This report comprises statistical tables only. 111 tables are provided on a country by country basis, with a brief introduction. Some of the data is not current, but was the latest available at the time of publication.
35 countries are covered including: Afghanistan, Armenia, Azerbaijan, Bangladesh, Bhutan, Brunei Darussalam, Cambodia, China, East Timor, Georgia, Hong Kong, India, Indonesia, Japan, Kazakhstan, Kyrgyzstan, Laos, Macau, Malaysia, Maldives, Mongolia, Myanmar, Nepal, North Korea, Pakistan, Philippines, Singapore, South Korea, Sri Lanka, Taiwan, Tajikistan, Thailand, Turkmenistan, Uzbekistan, Vietnam
The Asian region has continued to experience a generally stronger run of economic growth through 2005 and into 2006. The region, however, continues to share the concerns of the rest of the world about rising oil prices and the likely impact on the global economy. There is also a degree of anxiety about a slowdown in China. This giant growth engine has been soaking up huge volumes of exports from its neighbours. If it starts showing signs of stalling, the reverberations will be felt right across Asia.
At the same time, it can be said that the growth has been somewhat inconsistent around the region and over the various market segments. Nevertheless, a healthy positive outlook generally pervades the market. The highlights coming into 2006 are:
Asia’s mobile market has continued its strong overall growth pattern;
3G mobile services are being rolled out in the major markets;
Internet access is rapidly moving from dial-up to broadband access;
Asia continues to be a global leader in broadband roll-out.
In looking at the Asian telecom market, it is impossible to avoid the impact of China. With its huge population and strongly developing economy, it is a powerful presence in the region. Having rapidly moved to become the biggest mobile market in the world, China’s mobile sector has continued to expand at a rate of almost 20% per annum. China had 400 million mobile subscribers by April 2006.
Japan has been a long-time global and regional telecommunications leader. It has a reputation for innovation, regularly adding value to the telecom market. Its leadership has embraced the application of wireless Internet access, with over 79 million mobile subscribers using either NTT DoCoMo’s i-Mode or one of the other proprietary products by early 2006.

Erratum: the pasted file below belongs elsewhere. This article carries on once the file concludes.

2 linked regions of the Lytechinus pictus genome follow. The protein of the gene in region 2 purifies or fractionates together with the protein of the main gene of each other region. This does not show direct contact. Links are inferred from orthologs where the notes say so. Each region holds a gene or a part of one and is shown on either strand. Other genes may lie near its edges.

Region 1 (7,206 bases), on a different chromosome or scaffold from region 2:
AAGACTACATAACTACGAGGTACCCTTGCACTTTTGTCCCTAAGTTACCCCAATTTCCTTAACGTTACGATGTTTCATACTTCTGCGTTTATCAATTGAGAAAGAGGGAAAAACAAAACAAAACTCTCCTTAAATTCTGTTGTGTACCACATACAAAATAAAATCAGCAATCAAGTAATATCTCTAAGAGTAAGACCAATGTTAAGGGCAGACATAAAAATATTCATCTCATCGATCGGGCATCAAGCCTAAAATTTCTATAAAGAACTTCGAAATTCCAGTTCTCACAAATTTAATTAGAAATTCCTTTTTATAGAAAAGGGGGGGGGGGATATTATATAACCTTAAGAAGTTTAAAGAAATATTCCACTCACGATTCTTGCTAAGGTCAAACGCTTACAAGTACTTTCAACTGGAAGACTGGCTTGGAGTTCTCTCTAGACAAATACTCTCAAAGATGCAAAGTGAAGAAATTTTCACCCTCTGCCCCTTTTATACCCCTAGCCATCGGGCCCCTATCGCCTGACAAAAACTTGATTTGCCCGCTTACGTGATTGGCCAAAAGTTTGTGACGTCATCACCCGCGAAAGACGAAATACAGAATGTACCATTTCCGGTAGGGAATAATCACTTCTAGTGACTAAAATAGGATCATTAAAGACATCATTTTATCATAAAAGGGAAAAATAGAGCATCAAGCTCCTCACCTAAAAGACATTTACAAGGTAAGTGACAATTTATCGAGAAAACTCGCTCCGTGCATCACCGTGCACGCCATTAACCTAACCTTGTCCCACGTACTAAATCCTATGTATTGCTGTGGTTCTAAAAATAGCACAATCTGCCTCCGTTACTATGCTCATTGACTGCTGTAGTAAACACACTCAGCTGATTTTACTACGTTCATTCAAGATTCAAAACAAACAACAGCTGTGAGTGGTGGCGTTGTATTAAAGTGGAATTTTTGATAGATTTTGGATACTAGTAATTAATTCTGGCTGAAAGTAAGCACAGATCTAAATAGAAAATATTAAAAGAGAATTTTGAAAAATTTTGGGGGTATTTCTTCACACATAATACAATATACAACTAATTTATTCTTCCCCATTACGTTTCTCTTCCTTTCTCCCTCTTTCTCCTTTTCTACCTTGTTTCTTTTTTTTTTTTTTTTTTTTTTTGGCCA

Asia claims the world’s largest regional Internet market. With an estimated 375 million Internet users (a user penetration of 11%) by end-2004, Asia was maintaining its lead over Europe (292 million) and North America (227 million). Internet application in Asia continues to be led by the developed economies of the region - Japan, Hong Kong, South Korea, Singapore and Taiwan. This group has been joined by China. With a penetration of 8.5%, China had a massive 111 million Internet users at end-2005.
In the area of broadband Internet access, South Korea has continued to be a world and regional leader with 70% of households having a broadband connection by end-2005. The two major technologies supporting broadband in Asia were Digital Subscriber Line (DSL) and cable modem. By March 2006, there were 153 million DSL subscribers and 76 million cable modem subscribers across the region.
Across the region, as the local economies improve and national regulators restructure their markets, operators have been facing increasingly competitive markets. Price cutting continues to be widespread, the offering of value added services has been expanding and innovative product promotion and packaging is popular. Working in such highly competitive markets, the Average Revenue Per User (ARPU) across the product range has inevitably suffered, but some equilibrium has been achieved. And, with the introduction of 3G services, an opportunity to grow ARPU has presented. Nevertheless, profit margins have been falling and operators need to be flexible in a quickly changing market.
Investment strategies have remained cautious throughout the region since the late 1990s. Both operators and equipment suppliers in the Asian telecom industry have been approaching their investment strategies in a circumspect manner. The oversupply of undersea cable capacity that became apparent three or four years ago had a particularly severe impact on investment plans. At the same time, after a period of sluggish growth, the satellite segment has seen a healthy series of new launches and signs that this will continue.
The Asian region has a wide spectrum of telecommunications and IT development. Countries can be found at both ends of this development spectrum. Whilst some of the world’s leading developers and implementers of technology are to be found in Asia, many countries in the region are still in the early stages of their information technology and telecommunications adoption. There is certainly a consistently strong awareness of the importance of telecommunications and information being demonstrated right across the region. The commercial significance of telecommunications is well recognised and, at the same time, the potential contribution to the social and cultural wellbeing of nations is also well appreciated. As a consequence, the growth potential in the Asian market remains extremely high.
The Asian telecommunications market was estimated to be worth around US$300 billion in 2006. The big new drivers are broadband and IP services, as well as ongoing growth in the mobile sector, particularly as value-added services come into the market. NGNs are also being rolled out by the regional heavyweights, with a strong move into triple play services.